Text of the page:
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Top US Commander Says Sustained Commitment Needed in Afghanistan


The commander of U.S. troops in Afghanistan and Iraq, General David Petraeus, told a congressional committee Wednesday that success in Afghanistan would require a sustained, substantial commitment. But some lawmakers expressed skepticism over how progress could be measured in Afghanistan and whether Pakistan is really committed to fighting extremists on its border with Afghanistan.

General Petraeus cautioned that there would be no quick victory in Afghanistan. He said Islamic insurgents are a growing threat not only to Afghanistan, but to neighboring Pakistan.

"The extremists that have established sanctuary in the rugged border areas not only contribute to the deterioration of security in eastern and southern Afghanistan, they also pose an ever more serious threat to Pakistan's very existence," Petraeus said.

Petraeus came to Capitol Hill to discuss the Obama administration's new strategy for Afghanistan and Pakistan. He told the Senate Armed Services Committee the policy puts a priority on defeating al-Qaida and other terrorist groups and increases regional cooperation in that effort.

Committee Chairman Democratic Senator Carl Levin of Michigan, questioned whether progress in Afghanistan should depend on success being made in Pakistan.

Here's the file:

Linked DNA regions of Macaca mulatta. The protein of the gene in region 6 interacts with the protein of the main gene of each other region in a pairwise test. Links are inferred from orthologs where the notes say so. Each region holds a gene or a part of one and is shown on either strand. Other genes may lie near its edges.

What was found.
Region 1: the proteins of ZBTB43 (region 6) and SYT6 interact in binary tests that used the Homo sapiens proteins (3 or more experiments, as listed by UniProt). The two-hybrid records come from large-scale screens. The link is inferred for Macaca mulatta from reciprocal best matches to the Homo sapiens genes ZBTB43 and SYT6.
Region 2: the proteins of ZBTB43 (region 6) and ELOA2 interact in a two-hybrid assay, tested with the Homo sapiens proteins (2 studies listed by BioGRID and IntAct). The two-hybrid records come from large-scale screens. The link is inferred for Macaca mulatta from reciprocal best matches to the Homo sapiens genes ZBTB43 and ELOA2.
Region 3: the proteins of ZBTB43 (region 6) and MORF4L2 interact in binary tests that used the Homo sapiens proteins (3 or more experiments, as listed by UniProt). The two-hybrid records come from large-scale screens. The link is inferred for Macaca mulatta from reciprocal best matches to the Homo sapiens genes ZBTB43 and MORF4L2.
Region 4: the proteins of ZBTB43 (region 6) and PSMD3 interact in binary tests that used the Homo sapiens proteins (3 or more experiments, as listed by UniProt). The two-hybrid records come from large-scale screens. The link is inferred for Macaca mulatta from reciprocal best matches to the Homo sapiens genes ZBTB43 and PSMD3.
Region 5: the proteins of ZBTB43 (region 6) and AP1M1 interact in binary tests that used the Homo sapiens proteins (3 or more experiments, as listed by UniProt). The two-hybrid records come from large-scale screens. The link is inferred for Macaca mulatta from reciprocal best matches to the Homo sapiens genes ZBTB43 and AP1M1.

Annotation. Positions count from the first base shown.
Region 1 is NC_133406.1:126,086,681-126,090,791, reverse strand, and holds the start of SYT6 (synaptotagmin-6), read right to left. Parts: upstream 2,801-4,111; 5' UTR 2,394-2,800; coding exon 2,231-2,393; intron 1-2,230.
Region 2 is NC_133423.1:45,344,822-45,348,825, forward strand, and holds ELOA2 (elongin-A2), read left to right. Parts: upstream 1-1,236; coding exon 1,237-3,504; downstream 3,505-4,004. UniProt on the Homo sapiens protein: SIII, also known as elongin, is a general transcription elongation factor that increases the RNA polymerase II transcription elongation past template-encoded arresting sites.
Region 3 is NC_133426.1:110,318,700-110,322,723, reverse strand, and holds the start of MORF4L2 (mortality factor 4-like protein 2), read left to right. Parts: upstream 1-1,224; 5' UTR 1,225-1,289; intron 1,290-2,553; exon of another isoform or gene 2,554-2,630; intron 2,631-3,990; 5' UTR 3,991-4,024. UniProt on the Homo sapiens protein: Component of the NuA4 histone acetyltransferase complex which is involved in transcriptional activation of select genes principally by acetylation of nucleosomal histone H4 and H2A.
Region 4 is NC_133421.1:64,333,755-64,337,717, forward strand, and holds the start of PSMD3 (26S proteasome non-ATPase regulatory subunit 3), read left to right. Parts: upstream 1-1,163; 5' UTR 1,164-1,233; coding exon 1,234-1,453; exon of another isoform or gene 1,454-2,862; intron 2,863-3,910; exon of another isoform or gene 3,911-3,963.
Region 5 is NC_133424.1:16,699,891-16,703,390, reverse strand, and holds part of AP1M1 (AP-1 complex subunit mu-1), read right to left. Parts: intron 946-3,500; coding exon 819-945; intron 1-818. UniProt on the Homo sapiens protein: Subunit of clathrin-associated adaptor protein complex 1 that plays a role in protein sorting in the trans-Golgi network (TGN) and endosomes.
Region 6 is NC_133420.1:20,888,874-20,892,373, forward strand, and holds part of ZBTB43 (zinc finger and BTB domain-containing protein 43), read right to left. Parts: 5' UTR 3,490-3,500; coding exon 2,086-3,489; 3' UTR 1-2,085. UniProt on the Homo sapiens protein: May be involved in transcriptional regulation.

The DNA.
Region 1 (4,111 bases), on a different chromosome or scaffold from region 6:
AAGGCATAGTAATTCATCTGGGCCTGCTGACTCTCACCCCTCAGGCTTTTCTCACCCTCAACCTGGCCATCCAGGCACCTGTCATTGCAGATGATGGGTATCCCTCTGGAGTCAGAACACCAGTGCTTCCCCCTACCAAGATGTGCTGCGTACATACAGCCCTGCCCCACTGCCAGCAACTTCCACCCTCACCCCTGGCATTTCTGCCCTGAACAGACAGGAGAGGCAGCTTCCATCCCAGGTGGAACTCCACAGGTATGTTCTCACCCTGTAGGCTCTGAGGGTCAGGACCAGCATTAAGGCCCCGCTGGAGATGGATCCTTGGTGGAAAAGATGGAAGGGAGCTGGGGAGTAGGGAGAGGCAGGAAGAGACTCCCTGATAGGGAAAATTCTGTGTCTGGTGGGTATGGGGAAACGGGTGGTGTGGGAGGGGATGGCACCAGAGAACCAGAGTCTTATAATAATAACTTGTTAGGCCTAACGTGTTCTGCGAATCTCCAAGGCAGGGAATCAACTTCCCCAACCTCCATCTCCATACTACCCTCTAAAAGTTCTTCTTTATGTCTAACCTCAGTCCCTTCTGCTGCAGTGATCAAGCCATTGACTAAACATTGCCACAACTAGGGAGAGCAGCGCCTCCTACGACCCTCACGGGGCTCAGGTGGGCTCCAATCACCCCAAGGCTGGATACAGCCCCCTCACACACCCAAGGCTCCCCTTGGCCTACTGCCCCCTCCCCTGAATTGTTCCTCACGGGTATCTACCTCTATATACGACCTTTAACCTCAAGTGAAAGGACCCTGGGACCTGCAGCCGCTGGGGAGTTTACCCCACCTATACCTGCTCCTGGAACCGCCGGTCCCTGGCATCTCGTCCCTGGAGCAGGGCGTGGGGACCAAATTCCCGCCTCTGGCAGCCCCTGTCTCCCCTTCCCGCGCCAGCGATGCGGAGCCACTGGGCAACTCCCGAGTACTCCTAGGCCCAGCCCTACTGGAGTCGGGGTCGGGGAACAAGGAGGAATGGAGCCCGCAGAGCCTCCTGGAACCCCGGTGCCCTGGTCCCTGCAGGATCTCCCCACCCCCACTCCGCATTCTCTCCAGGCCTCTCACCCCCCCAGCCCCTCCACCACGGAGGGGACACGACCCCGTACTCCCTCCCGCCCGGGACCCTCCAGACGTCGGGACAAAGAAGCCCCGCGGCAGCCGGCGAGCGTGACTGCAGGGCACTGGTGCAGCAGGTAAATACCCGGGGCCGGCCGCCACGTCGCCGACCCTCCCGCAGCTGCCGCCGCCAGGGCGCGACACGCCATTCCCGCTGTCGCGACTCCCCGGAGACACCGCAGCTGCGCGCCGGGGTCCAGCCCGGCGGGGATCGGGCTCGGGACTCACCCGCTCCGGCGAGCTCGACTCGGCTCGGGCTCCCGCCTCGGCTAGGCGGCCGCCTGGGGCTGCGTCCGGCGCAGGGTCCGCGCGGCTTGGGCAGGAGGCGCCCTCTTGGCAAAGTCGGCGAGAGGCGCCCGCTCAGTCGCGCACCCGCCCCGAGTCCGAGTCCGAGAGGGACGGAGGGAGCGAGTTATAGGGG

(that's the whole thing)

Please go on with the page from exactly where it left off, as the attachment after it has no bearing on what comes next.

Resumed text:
"I do not agree with statements by some in the administration that we cannot make progress in Afghanistan without success on the Pakistan side of the border," Levin said. "We should not tie Afghanistan's future totally to the success of efforts in Pakistan or Pakistan's governmental decisions. I remain skeptical that Pakistan has the will or the capability to secure their border."

Petraeus said the Pakistani military has stepped up operations against insurgents, but said more needs to be done. He said Pakistani officials believe the threat of extremist groups has surpassed the threat posed by India.

"This begins with them embracing the idea that the biggest threat to their country's existence is the internal extremist threat rather than the threat to the east," Petraeus said. "That is a recognition that they have stated verbally. We have heard it privately. We now need to help them operationalize that."

The hearing came just days after a deadly assault on a Pakistani police academy in Lahore. Pakistani Taliban leader Baitullah Mehsud claimed responsibility, saying it was in retaliation for missile attacks against fellow militants and Tuesday he threatened to attack Washington.

Petraeus said the threat is being taken seriously and intelligence analysts are examining Taliban capabilities to carry out such an attack.

Meanwhile, several lawmakers questioned why there are not clear benchmarks to gage whether the new strategy on Afghanistan and Pakistan is making progress.

Senator Susan Collins is a Maine Republican:

"How will we assess whether the new strategy is working? How will we know if we are winning?" Collins asked.

Undersecretary of Defense for Policy Michele Flournoy said the administration is working to establish benchmarks, but decided to deploy more troops to the war to try to reverse momentum gained by insurgents.

"There was a sense of urgency that there was a need to go forward even as we were refining our metrics," Flournoy said.

About 17,000 additional combat and support troops are to be sent to Afghanistan, with 4,000 others to be deployed to help train the Afghan armed forces. The overall U.S. force level is to reach 59,000 by October.


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